Philosophy 229 - 12.2.1 Hegel’s Dialectic Method

Hegel argued that history itself was the movement created by the interaction between a thesis (an original state) and a force countering that original state (antithesis), resulting in a new and higher state (synthesis). This dialectic can be likened to a grade report: based on the original grades (the thesis), a student will ideally reflect on their performance and address areas of weakness (antithesis) to ultimately arrive at a higher understanding of the topics under study (synthesis).

Hegel argued that in various eras of history, Absolute Spirit—which might be understood in many ways, including God or the collective human consciousness—confronts its own essence and transitions to a higher state. Hegel saw this most clearly in the life of Jesus and the birth of Christianity. Hegel presents Jesus as a rational philosopher who reflects on and confronts Judaism—antithesis challenging thesis. The resurrection of Jesus following his crucifixion symbolizes an awakened consciousness both in the individual of Jesus and in humanity. Within this framework, the birth of Christianity following Jesus’s resurrection is viewed as the synthesis, the higher state (Dale 2006).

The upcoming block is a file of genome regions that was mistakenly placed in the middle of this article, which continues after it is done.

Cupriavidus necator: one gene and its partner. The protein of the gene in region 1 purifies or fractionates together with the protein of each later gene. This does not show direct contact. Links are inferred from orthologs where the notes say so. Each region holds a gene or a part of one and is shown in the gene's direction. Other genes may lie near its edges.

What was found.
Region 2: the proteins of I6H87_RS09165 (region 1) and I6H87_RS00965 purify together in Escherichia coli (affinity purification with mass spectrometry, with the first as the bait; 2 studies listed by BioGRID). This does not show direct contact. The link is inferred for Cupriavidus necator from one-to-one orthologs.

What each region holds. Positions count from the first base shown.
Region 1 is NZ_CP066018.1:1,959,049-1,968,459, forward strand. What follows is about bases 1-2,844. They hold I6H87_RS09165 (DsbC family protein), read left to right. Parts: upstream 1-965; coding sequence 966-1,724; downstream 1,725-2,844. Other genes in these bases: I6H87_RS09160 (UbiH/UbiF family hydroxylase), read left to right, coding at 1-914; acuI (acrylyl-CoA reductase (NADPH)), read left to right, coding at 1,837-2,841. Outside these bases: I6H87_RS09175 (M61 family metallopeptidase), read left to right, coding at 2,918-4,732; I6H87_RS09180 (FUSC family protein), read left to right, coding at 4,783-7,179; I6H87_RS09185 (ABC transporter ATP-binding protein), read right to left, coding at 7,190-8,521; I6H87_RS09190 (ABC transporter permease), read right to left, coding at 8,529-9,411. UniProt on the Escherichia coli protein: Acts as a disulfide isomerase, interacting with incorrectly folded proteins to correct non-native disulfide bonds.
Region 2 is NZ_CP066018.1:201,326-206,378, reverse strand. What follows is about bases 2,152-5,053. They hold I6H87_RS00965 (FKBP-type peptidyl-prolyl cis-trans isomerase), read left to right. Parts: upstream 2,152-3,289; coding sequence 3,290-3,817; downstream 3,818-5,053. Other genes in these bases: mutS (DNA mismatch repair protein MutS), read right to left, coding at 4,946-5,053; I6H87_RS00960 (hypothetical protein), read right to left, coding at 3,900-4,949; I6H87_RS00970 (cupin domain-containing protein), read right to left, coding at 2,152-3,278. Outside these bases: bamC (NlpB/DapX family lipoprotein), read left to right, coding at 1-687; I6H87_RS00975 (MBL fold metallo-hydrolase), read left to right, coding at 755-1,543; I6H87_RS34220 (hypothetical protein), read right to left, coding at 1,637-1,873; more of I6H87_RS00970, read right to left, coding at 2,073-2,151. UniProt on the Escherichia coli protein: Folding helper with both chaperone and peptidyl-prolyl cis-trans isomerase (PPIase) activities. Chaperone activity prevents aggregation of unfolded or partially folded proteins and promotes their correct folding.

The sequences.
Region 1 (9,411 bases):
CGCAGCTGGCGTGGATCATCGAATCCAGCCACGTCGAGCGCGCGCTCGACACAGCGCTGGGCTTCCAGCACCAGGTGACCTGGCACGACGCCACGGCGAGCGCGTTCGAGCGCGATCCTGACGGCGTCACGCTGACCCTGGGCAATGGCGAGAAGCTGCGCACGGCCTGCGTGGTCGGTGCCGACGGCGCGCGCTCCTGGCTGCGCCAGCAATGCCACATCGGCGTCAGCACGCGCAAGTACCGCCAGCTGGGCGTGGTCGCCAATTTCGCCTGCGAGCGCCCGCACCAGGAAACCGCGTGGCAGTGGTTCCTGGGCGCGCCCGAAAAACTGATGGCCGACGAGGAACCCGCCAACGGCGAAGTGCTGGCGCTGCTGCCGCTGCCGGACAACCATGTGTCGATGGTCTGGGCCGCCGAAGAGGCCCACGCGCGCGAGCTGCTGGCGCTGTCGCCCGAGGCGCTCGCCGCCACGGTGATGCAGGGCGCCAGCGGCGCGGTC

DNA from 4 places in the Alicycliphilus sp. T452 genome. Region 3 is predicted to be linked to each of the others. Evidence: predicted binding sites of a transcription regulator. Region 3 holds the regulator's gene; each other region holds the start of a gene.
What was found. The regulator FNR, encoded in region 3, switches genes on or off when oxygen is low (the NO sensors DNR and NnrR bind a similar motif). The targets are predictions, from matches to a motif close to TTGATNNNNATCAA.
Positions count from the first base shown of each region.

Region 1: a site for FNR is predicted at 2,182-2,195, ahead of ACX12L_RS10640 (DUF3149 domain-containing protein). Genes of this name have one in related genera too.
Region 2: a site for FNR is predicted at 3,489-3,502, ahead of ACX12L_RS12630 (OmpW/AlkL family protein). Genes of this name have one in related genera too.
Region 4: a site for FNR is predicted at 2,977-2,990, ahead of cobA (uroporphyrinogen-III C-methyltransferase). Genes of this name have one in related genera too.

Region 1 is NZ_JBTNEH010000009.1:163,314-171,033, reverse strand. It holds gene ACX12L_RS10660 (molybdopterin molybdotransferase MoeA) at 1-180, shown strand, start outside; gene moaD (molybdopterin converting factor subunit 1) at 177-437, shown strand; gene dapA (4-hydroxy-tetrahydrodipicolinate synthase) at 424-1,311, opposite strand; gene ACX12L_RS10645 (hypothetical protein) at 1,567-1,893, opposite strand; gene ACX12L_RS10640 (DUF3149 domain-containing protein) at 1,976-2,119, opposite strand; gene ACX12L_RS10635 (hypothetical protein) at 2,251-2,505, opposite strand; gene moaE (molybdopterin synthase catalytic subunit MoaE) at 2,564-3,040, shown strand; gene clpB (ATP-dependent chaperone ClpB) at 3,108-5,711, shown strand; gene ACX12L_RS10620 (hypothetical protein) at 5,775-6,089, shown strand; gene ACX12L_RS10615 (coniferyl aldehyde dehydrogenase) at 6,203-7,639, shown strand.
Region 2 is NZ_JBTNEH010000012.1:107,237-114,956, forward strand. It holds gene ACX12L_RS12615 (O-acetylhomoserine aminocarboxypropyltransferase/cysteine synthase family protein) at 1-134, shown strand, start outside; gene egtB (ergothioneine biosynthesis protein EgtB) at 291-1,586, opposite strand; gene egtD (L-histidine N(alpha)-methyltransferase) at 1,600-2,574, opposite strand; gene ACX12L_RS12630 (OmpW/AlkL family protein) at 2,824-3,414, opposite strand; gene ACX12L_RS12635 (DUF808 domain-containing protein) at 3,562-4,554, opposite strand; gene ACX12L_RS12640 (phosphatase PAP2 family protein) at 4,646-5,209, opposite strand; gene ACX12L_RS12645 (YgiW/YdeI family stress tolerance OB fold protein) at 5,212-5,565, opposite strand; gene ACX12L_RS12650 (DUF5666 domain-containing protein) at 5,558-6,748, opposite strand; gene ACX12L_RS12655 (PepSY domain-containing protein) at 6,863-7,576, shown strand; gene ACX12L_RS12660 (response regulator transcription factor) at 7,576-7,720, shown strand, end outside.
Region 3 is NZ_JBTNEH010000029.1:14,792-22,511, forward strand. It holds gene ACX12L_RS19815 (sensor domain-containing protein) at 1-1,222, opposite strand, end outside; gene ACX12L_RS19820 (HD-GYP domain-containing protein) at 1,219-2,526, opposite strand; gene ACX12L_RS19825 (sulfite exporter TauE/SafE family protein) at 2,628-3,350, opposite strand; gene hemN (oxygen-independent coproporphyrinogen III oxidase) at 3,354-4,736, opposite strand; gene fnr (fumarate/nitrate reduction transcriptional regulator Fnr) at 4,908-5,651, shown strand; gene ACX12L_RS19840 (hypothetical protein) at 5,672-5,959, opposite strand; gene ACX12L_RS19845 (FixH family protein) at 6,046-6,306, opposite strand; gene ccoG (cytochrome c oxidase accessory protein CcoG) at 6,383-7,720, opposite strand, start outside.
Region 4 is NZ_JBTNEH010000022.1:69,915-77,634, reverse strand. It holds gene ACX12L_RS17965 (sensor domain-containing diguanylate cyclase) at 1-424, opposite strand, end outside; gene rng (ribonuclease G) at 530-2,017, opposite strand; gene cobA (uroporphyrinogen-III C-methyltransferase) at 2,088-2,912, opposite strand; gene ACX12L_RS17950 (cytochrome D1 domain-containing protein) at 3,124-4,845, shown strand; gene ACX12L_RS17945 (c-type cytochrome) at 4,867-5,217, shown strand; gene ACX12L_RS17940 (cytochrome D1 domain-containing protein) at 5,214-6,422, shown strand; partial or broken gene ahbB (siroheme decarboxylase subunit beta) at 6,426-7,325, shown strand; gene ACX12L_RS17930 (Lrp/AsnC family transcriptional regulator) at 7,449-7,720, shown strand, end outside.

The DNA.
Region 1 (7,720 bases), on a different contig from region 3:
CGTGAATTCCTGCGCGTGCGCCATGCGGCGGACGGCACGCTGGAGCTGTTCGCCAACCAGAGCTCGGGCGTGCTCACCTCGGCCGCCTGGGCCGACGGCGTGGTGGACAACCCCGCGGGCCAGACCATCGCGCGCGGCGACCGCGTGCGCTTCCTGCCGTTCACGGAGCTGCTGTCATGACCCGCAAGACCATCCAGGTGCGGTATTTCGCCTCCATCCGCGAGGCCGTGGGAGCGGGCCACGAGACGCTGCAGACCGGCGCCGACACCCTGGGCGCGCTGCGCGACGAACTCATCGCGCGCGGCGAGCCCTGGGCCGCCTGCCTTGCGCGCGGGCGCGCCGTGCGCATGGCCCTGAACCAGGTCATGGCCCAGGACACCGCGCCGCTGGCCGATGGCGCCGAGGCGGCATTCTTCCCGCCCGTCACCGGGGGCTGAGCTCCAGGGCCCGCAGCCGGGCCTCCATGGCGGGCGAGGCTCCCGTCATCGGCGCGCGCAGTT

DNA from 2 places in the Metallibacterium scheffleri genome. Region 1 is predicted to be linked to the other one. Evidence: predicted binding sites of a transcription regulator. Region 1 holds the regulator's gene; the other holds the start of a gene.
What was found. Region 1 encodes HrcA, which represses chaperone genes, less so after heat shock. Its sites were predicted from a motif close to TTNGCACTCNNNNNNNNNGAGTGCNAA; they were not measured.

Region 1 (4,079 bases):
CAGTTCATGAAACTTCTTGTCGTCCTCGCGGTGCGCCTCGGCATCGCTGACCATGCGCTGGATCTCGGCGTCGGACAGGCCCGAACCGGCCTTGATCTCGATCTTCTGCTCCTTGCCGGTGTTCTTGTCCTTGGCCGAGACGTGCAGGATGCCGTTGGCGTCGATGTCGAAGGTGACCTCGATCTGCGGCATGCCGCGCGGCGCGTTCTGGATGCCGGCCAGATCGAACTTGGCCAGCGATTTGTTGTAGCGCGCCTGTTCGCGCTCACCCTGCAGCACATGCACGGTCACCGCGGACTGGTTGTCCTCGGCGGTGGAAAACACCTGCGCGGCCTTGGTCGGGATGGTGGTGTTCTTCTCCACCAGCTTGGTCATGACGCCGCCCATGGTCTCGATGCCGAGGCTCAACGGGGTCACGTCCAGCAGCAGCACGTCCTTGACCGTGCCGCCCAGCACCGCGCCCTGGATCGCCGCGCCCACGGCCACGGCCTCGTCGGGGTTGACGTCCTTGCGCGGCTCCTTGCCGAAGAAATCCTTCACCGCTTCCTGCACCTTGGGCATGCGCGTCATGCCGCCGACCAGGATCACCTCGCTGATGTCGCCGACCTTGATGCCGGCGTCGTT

A stone planter carved with the text, “The history of the world is none other than the progress of the consciousness of freedom. - Hegel”
Figure 12.5 This quote from Hegel, carved into a public monument in Rocky Ripple, Indiana, captures his belief in the power of thoughts to change the world. (credit: “Hegel Quote” by Bart Everson/Flickr, CC BY 2.0)
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The content of this course has been taken from the free Philosophy textbook by Openstax